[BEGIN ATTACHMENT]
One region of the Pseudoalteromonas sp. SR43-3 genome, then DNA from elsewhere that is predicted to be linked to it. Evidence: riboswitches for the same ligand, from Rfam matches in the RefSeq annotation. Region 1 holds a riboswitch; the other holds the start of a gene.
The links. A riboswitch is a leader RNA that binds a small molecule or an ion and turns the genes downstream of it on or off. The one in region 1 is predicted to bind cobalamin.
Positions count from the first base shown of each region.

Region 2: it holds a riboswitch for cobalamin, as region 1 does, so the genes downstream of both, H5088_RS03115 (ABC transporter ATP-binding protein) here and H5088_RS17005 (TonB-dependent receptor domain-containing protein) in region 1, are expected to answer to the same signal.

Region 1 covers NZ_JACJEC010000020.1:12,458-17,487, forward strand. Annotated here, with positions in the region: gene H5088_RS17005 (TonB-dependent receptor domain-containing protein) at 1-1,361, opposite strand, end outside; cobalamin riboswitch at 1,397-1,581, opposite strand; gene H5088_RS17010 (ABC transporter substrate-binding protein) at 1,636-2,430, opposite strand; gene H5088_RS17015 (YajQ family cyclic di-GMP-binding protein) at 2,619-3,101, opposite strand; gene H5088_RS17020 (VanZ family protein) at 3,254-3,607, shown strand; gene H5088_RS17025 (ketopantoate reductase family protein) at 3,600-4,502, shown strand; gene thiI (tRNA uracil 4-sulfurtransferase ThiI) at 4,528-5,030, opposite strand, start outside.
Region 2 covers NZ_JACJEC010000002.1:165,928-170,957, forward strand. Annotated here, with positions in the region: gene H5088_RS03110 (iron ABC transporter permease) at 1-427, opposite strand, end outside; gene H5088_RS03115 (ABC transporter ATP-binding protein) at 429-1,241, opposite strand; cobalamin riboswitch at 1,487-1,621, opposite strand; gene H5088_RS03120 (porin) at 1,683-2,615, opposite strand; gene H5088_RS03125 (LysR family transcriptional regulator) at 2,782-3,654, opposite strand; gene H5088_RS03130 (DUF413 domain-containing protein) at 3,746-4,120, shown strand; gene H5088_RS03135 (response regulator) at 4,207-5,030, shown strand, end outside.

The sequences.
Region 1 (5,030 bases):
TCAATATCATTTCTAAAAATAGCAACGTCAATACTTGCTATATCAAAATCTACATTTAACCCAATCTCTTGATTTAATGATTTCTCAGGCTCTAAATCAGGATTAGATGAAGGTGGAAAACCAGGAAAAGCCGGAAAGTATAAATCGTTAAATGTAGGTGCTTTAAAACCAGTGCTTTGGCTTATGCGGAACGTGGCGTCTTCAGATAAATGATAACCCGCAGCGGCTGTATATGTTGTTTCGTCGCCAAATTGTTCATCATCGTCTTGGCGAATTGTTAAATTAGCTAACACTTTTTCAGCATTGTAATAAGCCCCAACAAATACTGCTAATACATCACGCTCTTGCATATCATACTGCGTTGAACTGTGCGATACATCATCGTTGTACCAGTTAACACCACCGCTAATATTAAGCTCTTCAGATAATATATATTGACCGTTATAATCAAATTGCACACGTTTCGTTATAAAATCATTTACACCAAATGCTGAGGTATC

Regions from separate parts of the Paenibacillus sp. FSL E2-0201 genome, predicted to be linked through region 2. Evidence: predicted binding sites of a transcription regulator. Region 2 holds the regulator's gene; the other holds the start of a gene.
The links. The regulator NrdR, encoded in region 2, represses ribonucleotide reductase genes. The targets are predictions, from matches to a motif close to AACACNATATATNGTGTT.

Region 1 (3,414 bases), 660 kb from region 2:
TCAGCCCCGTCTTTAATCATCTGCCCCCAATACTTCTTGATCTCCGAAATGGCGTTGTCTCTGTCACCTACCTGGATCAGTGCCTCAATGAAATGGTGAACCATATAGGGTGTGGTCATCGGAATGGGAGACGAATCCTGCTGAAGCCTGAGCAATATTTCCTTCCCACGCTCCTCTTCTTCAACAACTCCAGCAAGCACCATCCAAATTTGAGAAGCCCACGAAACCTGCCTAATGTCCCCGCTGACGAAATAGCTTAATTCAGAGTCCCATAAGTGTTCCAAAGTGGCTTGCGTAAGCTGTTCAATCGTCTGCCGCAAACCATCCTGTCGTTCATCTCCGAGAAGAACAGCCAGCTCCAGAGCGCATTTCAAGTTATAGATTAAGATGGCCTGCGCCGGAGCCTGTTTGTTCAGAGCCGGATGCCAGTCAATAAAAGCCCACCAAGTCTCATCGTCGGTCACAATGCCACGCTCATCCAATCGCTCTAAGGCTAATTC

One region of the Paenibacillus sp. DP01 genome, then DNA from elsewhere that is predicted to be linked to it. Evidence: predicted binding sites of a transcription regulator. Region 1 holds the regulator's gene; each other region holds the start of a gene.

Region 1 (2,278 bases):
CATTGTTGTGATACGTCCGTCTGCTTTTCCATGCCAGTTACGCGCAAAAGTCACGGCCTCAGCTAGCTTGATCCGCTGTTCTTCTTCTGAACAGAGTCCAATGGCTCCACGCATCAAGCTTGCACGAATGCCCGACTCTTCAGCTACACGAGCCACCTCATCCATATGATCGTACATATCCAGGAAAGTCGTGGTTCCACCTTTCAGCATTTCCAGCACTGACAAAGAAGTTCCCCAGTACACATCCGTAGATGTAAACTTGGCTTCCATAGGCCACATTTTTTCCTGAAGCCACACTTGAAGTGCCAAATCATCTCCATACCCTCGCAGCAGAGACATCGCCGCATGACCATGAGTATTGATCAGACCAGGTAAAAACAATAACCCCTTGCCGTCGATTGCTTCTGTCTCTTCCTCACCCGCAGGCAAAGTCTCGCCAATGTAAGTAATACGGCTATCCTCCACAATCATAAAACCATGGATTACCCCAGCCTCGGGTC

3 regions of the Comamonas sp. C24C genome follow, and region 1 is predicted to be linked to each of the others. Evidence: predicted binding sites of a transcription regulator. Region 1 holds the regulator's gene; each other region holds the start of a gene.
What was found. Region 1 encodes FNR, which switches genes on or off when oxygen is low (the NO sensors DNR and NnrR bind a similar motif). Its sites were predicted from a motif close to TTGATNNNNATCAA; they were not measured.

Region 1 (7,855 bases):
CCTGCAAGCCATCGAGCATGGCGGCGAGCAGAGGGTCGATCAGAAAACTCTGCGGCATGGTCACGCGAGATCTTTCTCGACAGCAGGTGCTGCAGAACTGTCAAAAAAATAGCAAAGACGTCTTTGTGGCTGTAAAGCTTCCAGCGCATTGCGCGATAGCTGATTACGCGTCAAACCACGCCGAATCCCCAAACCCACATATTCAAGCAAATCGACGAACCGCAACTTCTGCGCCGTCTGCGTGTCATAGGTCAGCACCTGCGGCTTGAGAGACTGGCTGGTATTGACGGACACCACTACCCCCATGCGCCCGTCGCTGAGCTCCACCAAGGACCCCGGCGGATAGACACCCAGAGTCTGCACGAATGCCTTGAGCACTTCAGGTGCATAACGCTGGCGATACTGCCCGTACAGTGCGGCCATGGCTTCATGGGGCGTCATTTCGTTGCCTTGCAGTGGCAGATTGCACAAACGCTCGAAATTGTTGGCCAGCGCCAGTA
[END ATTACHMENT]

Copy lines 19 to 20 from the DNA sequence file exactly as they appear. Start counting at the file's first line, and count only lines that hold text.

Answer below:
Region 1 (7,855 bases):
CCTGCAAGCCATCGAGCATGGCGGCGAGCAGAGGGTCGATCAGAAAACTCTGCGGCATGGTCACGCGAGATCTTTCTCGACAGCAGGTGCTGCAGAACTGTCAAAAAAATAGCAAAGACGTCTTTGTGGCTGTAAAGCTTCCAGCGCATTGCGCGATAGCTGATTACGCGTCAAACCACGCCGAATCCCCAAACCCACATATTCAAGCAAATCGACGAACCGCAACTTCTGCGCCGTCTGCGTGTCATAGGTCAGCACCTGCGGCTTGAGAGACTGGCTGGTATTGACGGACACCACTACCCCCATGCGCCCGTCGCTGAGCTCCACCAAGGACCCCGGCGGATAGACACCCAGAGTCTGCACGAATGCCTTGAGCACTTCAGGTGCATAACGCTGGCGATACTGCCCGTACAGTGCGGCCATGGCTTCATGGGGCGTCATTTCGTTGCCTTGCAGTGGCAGATTGCACAAACGCTCGAAATTGTTGGCCAGCGCCAGTA